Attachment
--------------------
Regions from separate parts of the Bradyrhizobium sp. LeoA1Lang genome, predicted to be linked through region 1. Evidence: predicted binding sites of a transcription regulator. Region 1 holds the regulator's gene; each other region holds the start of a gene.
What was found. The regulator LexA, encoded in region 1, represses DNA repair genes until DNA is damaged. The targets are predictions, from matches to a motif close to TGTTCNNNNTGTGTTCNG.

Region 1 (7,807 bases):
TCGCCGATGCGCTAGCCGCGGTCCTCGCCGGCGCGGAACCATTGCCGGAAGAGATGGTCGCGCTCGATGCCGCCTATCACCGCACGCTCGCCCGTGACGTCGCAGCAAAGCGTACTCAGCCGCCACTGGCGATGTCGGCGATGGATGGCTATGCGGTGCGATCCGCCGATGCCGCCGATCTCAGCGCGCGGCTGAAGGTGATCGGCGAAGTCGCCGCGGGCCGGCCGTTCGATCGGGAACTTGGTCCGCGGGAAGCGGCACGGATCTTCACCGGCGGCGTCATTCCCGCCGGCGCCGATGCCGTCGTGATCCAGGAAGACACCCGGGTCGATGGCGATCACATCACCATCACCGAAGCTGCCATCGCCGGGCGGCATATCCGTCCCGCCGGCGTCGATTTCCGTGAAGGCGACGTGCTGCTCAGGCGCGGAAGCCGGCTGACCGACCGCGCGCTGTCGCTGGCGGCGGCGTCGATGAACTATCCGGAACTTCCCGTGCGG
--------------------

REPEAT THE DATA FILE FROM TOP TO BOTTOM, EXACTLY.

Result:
Regions from separate parts of the Bradyrhizobium sp. LeoA1Lang genome, predicted to be linked through region 1. Evidence: predicted binding sites of a transcription regulator. Region 1 holds the regulator's gene; each other region holds the start of a gene.
What was found. The regulator LexA, encoded in region 1, represses DNA repair genes until DNA is damaged. The targets are predictions, from matches to a motif close to TGTTCNNNNTGTGTTCNG.

Region 1 (7,807 bases):
TCGCCGATGCGCTAGCCGCGGTCCTCGCCGGCGCGGAACCATTGCCGGAAGAGATGGTCGCGCTCGATGCCGCCTATCACCGCACGCTCGCCCGTGACGTCGCAGCAAAGCGTACTCAGCCGCCACTGGCGATGTCGGCGATGGATGGCTATGCGGTGCGATCCGCCGATGCCGCCGATCTCAGCGCGCGGCTGAAGGTGATCGGCGAAGTCGCCGCGGGCCGGCCGTTCGATCGGGAACTTGGTCCGCGGGAAGCGGCACGGATCTTCACCGGCGGCGTCATTCCCGCCGGCGCCGATGCCGTCGTGATCCAGGAAGACACCCGGGTCGATGGCGATCACATCACCATCACCGAAGCTGCCATCGCCGGGCGGCATATCCGTCCCGCCGGCGTCGATTTCCGTGAAGGCGACGTGCTGCTCAGGCGCGGAAGCCGGCTGACCGACCGCGCGCTGTCGCTGGCGGCGGCGTCGATGAACTATCCGGAACTTCCCGTGCGG